UCD Genetics student Béga describes her first two months in her internship at the European Molecular Biological Laboratory (EMBL) in Heidelberg, Germany…

As part of a new initiative within the Science programme at UCD, I have the privilege of taking part in a six-month internship at the European Molecular Biological Laboratory (EMBL) in Heidelberg, Germany. This new initiative involves undertaking a six-month research internship, which will replace the standard ten-week final year research project that is usually completed in the first semester of final year in UCD. I had already been intending to carry out a summer internship in order to develop my laboratory skills, so I decided to take this option, as extending an internship to six months seemed like an excellent learning opportunity as well as offering valuable insight into the lifestyle that working as a scientific researcher entails.

My application to EMBL was to work within the Korbel group of the Genome Biology Unit of this institute. This group focuses on genomic structural variants, both the underlying mechanisms and resulting phenotypic effects. I was interested in this group due to their combined use of computational and laboratory techniques for performing their research, as I have wanted to also expand my bioinformatics skills for quite a while. I was delighted to be offered a Skype interview in early March, and as a result I was thrilled to be offered a place there from June to December of this year.

I apprehensively began my placement here on the sixth of June, nervous about how I would fit into this lab, as well as the country itself. I had no German, with “bitte” and “danke” being the extent of my vocabulary, and even though EMBL is an English-speaking institute, I was still unsure of how I would manage living over here. I was also worried about what level of knowledge would be expected of me in the lab, as even though they knew that this would be my first laboratory placement, the prestigious name of the institute made me wary.

However, I soon realised that I had little reason to be worried, and the following months went by in a whirl-wind of learning, meeting new people, and gaining a lot of new experiences. The initial month was focused on me being introduced to the project, which I would be working on, and training me in the various lab techniques which I would need to use throughout this project.  This involved a lot of cell culture; learning how to expand cell lines, and the correct treatment and storage of cells, as well as introducing me to the various machinery, such as a flow cytometer and a cell observer microscope, that I would be required to use. I spent most of this month terrified, as some of the machinery that I am using at EMBL is more expensive than all of the money I will earn over the next decade, combined! The second month was more focused on bioinformatics, as I was involved in analysing proteomic data, which had been produced prior to my arrival at EMBL. Through this, I have been learning how to code using R, as well as developing my skills in various annotation and pathway analysis tools.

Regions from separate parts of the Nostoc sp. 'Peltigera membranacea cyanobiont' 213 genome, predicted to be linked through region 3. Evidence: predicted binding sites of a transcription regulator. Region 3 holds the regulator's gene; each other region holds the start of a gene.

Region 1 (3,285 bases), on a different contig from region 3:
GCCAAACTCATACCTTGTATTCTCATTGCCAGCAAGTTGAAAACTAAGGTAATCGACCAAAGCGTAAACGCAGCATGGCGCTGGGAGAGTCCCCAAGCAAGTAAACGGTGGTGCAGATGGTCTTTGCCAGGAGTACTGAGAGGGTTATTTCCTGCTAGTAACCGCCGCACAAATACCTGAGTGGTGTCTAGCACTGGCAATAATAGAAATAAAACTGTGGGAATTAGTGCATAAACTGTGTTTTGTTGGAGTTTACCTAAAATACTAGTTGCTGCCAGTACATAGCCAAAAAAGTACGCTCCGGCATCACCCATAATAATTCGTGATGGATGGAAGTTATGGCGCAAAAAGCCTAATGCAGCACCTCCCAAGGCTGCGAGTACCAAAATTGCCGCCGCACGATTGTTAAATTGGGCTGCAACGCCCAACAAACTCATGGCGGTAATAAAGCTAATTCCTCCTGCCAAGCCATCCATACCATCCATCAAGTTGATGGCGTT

Luckily, however, this internship experience is not all about work. EMBL has a great range of social activities, clubs and events, which I have eagerly attended. Within my first few weeks, I got to experience their famous summer party and lab day party. It was at these events, as well as at the weekly Friday evening beer and pizza sessions, that I began to get to know many fellow interns, predocs, postdocs and various other staff that all work here. Most of the people here come from various places all over the globe, and it has been extremely interesting to hear about different cultures and education systems around the world. Meeting so many ex-pats really helped me to feel at home here in Heidelberg, and it is with these new-found friends that I have spent many of my weekends exploring near-by cities and towns, as well as going on hiking and camping excursions in the beautiful landscape in this region of Germany.

Experiencing the German culture has been very enjoyable so far. They have a huge variety of traditional foods, which I had never heard of before, and I was surprised to find that they produce quite a lot of wine here too! The beer is, of course, excellent, and I am eagerly awaiting Oktoberfest, which EMBL will host another party for on the campus.

The language barrier has rarely posed a problem here, as the majority of German people whom I have met have spoken excellent English, and so it has been quite easy to get by. Living here has definitely broadened my horizons, and I feel that I am learning just as much outside of the lab as I am in it!